Doug Gage

Recent Posts

House, Senate approve abortion resolutions

MONTPELIER — The House and Senate approved resolutions Tuesday celebrating the 44th anniversary of the landmark Roe v. Wade Supreme Court decision and Planned Parenthood’s 52 years of existence. The resolution was approved in the Senate on a unanimous voice vote — meaning no senators expressed opposition. In the House, the resolution was approved on a 103 to 31 roll call vote. The resolution “urges Congress and other state legislatures to preserve the rights protected in Roe v. Wade and to preserve access to essential health care services” and “reaffirms the right of every Vermont woman to privacy, autonomy, and safety in making personal decisions regarding reproduction and family planning and the right to continued access to safe and legal abortion.”

Hundreds of Planned Parenthood supporters packed the House chamber Tuesday to show support for the group and the resolution. But the resolution generated some pointed comments from members of the House. Continue Reading →

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Lawmakers question refugee plans

MONTPELIER — Rutland City’s mayor says the 100 Syrian refugees coming to the city could be just the first round, even as lawmakers from the county expressed their displeasure for being left out of the loop. Mayor Chris Louras surprised many people Tuesday when he announced the city would begin taking in refugees in October. On Wednesday, Louras spoke with Rutland County’s senators and representatives about the resettlement plans, and offered an apology of sorts for keeping lawmakers in the dark, while at the same time saying he didn’t regret his actions. “There had to be conversations for which this many public officials could not be involved, and while I appreciate many of you feeling blindsided — and man, I’d feel blindsided too, if I were you — I’m owning it,” Louras told the dozen or so assembled lawmakers. “However, sometimes information needs to be controlled during a review process and during a decision-making process,” Louras said. Continue Reading →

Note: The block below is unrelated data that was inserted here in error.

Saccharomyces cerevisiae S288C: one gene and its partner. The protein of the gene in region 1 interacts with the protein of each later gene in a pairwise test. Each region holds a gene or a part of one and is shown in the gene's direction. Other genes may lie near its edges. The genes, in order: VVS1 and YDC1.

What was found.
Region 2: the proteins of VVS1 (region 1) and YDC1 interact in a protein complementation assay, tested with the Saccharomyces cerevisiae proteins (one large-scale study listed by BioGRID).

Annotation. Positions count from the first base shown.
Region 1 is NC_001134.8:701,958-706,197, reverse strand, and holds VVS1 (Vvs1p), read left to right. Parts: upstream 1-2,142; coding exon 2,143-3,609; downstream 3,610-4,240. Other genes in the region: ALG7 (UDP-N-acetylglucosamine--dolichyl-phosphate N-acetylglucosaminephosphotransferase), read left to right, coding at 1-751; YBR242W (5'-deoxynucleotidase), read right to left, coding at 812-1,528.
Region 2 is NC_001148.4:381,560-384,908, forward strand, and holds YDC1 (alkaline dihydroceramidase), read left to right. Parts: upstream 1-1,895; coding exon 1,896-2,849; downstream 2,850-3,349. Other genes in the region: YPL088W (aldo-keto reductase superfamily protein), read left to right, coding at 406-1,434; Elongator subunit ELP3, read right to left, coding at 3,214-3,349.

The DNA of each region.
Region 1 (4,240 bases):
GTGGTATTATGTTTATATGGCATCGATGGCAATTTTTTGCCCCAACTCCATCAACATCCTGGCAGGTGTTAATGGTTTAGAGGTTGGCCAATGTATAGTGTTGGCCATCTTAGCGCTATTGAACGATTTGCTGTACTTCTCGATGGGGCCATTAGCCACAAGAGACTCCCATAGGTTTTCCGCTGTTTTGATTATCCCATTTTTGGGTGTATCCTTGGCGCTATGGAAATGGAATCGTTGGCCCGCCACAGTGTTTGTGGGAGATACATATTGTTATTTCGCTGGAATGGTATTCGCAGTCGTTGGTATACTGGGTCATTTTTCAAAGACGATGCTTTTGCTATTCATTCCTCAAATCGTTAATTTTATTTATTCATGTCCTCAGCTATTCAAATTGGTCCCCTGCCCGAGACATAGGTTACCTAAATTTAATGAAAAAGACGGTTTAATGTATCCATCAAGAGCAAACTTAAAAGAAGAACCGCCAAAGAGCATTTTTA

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House votes to fund review of exchange

MONTPELIER — The Vermont House overwhelmingly voted to fund an independent review of Vermont Health Connect Wednesday, appeasing minority Republicans who have been clamoring for an in depth study to help determine the future of the online insurance marketplace. By a vote of 136 to 5, the House approved an amendment to an unrelated housing bill that appropriates $400,000 for the review. The House Appropriations Committee included language in the 2017 fiscal year state budget it has already passed calling for the study, but did not include funding — angering some Republicans. House Appropriations Committee Chairwoman Mitzi Johnson, D-South Hero, and House Health Care Committee Chairman Bill Lippert, D-Hinesburg, promised to find the funding. Johnson told her colleagues Wednesday that the promise was kept. Continue Reading →

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House fuels up for long night of debate over end-of-life choices

House lawmakers this evening rejected a last-ditch attempt to postpone action on “death with dignity,” paving the way for an hours-long debate that will likely end with the preliminary approval of legislation that would allow doctors to prescribe lethal doses of medication to terminally ill patients.  

An amendment offered at the outset of this highly anticipated floor debate sought to delay indefinitely action on a bill known here as “S.77.” The measure failed by a vote of 51-90, after which House Speaker Shap Smith declared an hour-long recess for dinner.  

When debate resumes at 7:30 p.m., lawmakers will consider a slew of amendments, most of them authored by opponents of the legislation. Rep. Mary Morrissey, a Republican from Bennington, for instance, wants medical examiners to have to list the lethal dose of medication as the immediate cause of death for people who choose to avail themselves of what critics call “physician assisted suicide.”

 

Rep. Duncan Kilmartin, a Newport Republican, wants to spend $250,000 to create a “special investigations unit” at the Attorney General’s Office, where a prosecutor and investigator would work full-time probing for abuses of the new statute.  

“People who are well-educated and or well-heeled may have the resources to make very informed decisions,” Kilmartin said during a Democratic caucus earlier today. Continue Reading →

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